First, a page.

The offensive line, one of the team's main concerns heading into the season, was given a B-minus.

"This unit has overachieved and deserves a lot of credit," Zrebiec wrote. "Ronnie Stanley has played as well as any left tackle in football. Right guard Marshal Yanda is a rock. Right tackle Orlando BrownJr. has been mostly solid. Skura is improved. Left guard Bradley Bozeman has battled throughout while facing some of the top interior defensive linemen in the NFL."

The Ravens defense has been up and down this season (up as of late), and their grades reflected it. The defensive line, which received a B, was the only defensive unit to get a grade above C.

"From a pure run-stopping standpoint, the Ravens interior defensive line has held up well," Zrebiec wrote. "The Ravens are allowing only 84.3 rushing yards per game, which is tied for third-best in the NFL, and that's with being gouged for 193 rushing yards by the Cleveland Browns. When big nose tackle Brandon Williams has been healthy, the Ravens have been really tough to run against. The blemish with the defensive front is that it hasn't applied much in the way of interior pressure."

The Ravens special teams unit received a B-plus from Zrebiec, and Kasinitz chose kicker Justin Tucker as the Ravens' best All-Pro candidate.

Lamar Jackson Is Trending Up, Baker Mayfield Down

Want some more midseason analysis?

The Athletic's Mike Sando revisited his 2019 Quarterback Tiers preseason survey, which "leveraged opinions from 55 coaches and evaluators to place veteran starting quarterbacks into five performance tiers." Sando reached out to select voters for fresh thoughts on specific quarterbacks.

Sando noted that two of those QBs – Jackson, the final pick of the 2018 first round, and the Browns' Baker Mayfield, the 2018 No. 1-overall pick – are trending in vastly different directions.

"Those relentless Baker Mayfield commercials kept replaying through Week 7 NFL broadcasts even while the Cleveland Browns' struggling quarterback stepped away for a welcome bye week," Sando wrote. "There goes Baker to fetch lemonade for his girlfriend. Oops, forgot the straw.

"Meanwhile, Mayfield's fellow 2018 draftee, Lamar Jackson, was putting his leadership, resolve and talent on display again while willing his Baltimore Ravens to victory in Seattle."

In the preseason survey, Jackson was rated as a high Tier 4 quarterback (defined as "an unproven player with some upside or a veteran who is ultimately best suited as a backup."). For 2020, Jackson is projected in the Tier 2/Tier 3 range.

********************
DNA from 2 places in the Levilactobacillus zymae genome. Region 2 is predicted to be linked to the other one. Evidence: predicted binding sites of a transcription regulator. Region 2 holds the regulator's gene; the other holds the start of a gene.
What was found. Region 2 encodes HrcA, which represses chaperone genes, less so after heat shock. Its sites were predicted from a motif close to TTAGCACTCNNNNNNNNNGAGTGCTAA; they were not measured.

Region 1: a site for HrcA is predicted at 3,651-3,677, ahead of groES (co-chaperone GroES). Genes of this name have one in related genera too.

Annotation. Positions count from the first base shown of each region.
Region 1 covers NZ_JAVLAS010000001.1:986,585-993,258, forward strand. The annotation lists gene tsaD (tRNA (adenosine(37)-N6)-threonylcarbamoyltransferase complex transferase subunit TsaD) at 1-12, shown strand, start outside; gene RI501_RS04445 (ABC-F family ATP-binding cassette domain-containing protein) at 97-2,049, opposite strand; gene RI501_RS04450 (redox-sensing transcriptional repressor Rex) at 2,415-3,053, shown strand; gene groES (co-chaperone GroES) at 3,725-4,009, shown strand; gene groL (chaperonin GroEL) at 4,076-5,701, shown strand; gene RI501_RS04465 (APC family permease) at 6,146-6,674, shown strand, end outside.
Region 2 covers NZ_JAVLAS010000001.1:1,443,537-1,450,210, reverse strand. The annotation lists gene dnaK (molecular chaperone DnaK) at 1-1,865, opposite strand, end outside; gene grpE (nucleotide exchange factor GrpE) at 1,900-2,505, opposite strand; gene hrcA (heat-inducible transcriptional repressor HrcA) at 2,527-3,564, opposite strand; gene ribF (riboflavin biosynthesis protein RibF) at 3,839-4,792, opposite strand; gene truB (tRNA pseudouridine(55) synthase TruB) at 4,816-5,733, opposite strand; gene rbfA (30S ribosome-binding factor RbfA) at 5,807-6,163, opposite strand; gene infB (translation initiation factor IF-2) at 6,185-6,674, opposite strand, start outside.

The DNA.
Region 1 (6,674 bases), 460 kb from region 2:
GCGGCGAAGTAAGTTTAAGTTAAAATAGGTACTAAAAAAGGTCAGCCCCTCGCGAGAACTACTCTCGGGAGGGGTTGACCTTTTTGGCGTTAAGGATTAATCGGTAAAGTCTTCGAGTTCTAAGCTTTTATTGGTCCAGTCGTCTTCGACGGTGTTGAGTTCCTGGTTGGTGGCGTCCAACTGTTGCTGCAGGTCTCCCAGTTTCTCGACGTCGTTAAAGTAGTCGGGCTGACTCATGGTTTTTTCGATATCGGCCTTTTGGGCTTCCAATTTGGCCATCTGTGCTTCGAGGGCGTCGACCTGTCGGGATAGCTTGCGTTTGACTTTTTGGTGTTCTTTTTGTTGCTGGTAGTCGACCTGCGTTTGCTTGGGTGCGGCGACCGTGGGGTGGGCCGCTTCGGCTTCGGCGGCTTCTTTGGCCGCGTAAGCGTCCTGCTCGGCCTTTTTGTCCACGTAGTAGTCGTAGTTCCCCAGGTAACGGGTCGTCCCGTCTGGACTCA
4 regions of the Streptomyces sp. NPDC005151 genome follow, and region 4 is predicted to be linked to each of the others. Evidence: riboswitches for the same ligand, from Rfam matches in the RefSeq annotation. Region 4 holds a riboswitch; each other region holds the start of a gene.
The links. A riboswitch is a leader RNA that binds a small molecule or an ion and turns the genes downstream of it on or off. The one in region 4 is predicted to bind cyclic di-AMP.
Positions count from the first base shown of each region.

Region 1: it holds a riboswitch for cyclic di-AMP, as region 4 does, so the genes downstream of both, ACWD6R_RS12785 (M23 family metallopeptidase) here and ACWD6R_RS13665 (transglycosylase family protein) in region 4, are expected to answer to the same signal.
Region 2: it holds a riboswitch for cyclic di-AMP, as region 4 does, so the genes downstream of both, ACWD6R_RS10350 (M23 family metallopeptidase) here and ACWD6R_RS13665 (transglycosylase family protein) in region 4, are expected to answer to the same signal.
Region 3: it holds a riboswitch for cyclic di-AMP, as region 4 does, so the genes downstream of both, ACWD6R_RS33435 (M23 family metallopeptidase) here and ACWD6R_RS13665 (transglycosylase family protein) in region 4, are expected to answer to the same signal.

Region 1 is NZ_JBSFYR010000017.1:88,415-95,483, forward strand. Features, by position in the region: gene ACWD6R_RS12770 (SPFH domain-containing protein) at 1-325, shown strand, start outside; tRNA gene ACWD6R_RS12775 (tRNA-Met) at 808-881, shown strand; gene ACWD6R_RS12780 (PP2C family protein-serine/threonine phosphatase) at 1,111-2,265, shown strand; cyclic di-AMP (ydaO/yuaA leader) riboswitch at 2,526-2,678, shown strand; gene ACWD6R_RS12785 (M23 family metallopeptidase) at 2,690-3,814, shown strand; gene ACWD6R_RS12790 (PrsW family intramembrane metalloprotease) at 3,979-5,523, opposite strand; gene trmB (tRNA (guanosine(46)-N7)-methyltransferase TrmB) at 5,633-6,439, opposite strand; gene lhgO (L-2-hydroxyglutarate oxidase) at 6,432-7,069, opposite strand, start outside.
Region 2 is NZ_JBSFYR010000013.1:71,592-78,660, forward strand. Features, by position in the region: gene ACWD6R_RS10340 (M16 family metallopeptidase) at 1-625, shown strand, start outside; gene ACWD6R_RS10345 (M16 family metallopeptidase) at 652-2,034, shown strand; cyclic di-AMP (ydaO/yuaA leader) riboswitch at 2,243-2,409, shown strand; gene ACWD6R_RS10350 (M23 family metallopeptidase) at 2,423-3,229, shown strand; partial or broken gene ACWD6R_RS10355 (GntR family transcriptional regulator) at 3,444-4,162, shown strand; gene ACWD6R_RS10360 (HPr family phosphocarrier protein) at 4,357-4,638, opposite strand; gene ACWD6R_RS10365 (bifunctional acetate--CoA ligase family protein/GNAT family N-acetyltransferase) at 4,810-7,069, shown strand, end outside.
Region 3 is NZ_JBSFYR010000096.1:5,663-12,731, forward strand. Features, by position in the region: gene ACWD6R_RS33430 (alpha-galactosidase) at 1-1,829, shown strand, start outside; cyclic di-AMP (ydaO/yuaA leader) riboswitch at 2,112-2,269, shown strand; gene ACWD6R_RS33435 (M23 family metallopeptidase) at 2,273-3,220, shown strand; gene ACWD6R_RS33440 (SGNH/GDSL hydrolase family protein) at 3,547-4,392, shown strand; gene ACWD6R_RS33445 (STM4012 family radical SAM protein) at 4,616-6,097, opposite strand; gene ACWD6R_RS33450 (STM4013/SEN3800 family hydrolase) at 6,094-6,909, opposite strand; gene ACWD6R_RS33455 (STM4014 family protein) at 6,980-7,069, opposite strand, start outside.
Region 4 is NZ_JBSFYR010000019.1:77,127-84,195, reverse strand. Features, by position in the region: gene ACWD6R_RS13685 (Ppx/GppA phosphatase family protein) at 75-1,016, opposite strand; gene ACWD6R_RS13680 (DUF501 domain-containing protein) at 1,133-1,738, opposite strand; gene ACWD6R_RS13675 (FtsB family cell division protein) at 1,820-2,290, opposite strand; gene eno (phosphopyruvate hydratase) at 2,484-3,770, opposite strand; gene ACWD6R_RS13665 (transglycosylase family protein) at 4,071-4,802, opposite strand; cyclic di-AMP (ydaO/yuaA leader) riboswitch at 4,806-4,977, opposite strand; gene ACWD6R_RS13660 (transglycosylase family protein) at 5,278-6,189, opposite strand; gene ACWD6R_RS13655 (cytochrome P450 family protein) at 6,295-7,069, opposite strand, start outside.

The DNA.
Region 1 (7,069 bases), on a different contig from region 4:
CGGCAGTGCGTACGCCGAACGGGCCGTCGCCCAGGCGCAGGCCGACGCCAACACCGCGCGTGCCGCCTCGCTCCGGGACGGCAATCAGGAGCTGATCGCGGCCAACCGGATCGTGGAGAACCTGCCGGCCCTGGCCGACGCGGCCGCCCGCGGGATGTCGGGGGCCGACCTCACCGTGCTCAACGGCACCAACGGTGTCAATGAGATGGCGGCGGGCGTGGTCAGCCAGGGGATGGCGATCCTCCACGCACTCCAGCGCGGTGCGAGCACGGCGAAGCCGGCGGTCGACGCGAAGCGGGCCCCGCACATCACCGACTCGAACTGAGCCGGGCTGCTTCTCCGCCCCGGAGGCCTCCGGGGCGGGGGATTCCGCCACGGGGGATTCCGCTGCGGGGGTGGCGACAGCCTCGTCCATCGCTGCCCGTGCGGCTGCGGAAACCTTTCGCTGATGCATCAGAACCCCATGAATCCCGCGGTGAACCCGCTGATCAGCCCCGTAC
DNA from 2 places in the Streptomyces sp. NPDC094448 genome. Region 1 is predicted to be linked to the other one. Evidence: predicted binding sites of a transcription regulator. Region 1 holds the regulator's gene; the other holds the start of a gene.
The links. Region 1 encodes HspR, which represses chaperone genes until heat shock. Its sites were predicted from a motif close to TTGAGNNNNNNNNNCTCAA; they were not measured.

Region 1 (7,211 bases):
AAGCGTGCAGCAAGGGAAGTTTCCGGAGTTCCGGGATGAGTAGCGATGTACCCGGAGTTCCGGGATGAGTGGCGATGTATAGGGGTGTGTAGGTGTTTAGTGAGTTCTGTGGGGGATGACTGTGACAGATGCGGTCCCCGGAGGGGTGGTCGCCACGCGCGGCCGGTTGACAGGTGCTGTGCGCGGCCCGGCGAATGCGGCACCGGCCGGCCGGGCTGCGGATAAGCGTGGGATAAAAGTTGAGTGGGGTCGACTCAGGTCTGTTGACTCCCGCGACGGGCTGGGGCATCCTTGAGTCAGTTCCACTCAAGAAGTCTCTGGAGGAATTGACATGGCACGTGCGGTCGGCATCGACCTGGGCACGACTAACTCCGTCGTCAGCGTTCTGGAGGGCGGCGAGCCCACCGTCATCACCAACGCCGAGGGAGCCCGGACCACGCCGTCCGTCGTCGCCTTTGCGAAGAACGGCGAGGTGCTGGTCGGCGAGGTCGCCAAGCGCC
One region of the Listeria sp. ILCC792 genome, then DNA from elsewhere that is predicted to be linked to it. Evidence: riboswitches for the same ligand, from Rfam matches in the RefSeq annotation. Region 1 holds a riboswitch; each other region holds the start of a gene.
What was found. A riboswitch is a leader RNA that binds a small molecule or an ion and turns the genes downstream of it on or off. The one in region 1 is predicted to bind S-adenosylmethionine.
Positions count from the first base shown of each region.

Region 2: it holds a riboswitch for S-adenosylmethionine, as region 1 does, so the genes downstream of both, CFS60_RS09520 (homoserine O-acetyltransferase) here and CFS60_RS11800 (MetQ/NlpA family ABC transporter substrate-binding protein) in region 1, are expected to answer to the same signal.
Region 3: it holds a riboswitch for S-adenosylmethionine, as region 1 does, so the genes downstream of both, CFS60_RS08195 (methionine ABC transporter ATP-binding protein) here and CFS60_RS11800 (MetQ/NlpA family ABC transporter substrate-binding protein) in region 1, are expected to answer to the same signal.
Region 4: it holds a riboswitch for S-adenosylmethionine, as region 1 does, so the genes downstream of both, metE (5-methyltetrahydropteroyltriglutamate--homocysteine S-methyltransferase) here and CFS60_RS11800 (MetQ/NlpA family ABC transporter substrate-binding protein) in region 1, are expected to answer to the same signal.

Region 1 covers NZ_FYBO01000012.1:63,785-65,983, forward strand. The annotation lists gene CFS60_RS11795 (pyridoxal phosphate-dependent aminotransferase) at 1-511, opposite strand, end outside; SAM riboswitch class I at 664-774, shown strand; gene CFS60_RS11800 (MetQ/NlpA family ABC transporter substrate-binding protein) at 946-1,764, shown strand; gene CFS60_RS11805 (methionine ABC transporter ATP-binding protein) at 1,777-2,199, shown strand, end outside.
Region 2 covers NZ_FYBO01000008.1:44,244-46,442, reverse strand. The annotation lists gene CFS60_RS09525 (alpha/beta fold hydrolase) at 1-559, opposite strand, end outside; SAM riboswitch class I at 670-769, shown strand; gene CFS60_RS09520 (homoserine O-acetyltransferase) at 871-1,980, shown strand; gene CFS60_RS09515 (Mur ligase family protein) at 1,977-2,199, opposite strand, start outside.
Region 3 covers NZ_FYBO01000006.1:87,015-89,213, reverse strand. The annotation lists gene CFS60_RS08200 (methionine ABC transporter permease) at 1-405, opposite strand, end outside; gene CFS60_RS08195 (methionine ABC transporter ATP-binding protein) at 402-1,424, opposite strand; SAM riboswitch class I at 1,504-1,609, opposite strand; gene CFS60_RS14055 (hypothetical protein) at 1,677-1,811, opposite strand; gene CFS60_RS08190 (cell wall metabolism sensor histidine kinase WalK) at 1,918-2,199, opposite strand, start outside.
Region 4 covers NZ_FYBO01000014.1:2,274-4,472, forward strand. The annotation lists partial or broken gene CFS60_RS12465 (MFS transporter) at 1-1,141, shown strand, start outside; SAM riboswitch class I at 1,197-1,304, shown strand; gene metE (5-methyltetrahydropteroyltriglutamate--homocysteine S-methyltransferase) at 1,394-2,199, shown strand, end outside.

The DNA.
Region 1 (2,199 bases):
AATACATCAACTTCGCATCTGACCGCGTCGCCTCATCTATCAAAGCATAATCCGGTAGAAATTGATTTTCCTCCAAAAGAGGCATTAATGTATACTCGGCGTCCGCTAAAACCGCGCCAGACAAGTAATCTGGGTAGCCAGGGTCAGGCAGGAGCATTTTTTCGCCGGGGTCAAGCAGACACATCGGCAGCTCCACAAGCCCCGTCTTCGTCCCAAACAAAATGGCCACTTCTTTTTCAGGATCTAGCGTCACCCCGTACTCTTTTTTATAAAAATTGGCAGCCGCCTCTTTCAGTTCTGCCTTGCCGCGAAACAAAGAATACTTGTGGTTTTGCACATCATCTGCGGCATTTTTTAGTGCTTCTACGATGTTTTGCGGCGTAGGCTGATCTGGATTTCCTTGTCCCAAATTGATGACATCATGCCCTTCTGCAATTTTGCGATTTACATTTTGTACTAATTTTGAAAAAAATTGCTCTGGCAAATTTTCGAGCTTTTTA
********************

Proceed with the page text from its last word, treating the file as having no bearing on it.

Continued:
Tier 2 is categorized as a QB who can "carry his team sometimes but not as consistently. He can handle pure passing situations in doses and/or possesses other dimensions that are special enough to elevate him above Tier 3. He has a hole or two in his game." Tier 3 QBs are "a legitimate starter but needs a stronger running game and/or defense to win. A lower-volume passing offense makes his job easier."

"I would bump him up to a 3," a personnel director told Sando. "Because they got a run game going and they are letting him play how he plays, it is very sustainable. That is who he is. In your tiers, it is a fallacy, in my opinion, to say in order for this guy to get moved up, he has to be a pocket passer. He's not that, but guess what? He can sit back there as a quarterback and the threat that he poses running the ball and being efficient with his throws puts strain on defenses. I think that is enough for him to move up."

An offensive assistant coach said of Jackson: "He knows how to work, he likes it, he's not afraid, he galvanizes everybody. His energy rubs off on that offense, which was dead in the water before he got there. That is why they have gone through so many coordinators. Now, they have life. Now, they are the strength of the building, because of that kid."

Mayfield was downgraded from a low Tier 2 to a low Tier 3.

"He would be the opposite of Lamar Jackson," an evaluator said. "Instead of identifying what he needed to work on to keep progressing, Baker made commercials. … You know every player in the NFL sees it. You know it gets brought up. Has this guy done enough to be on every other commercial? Now you have defensive players rubbing his nose in it."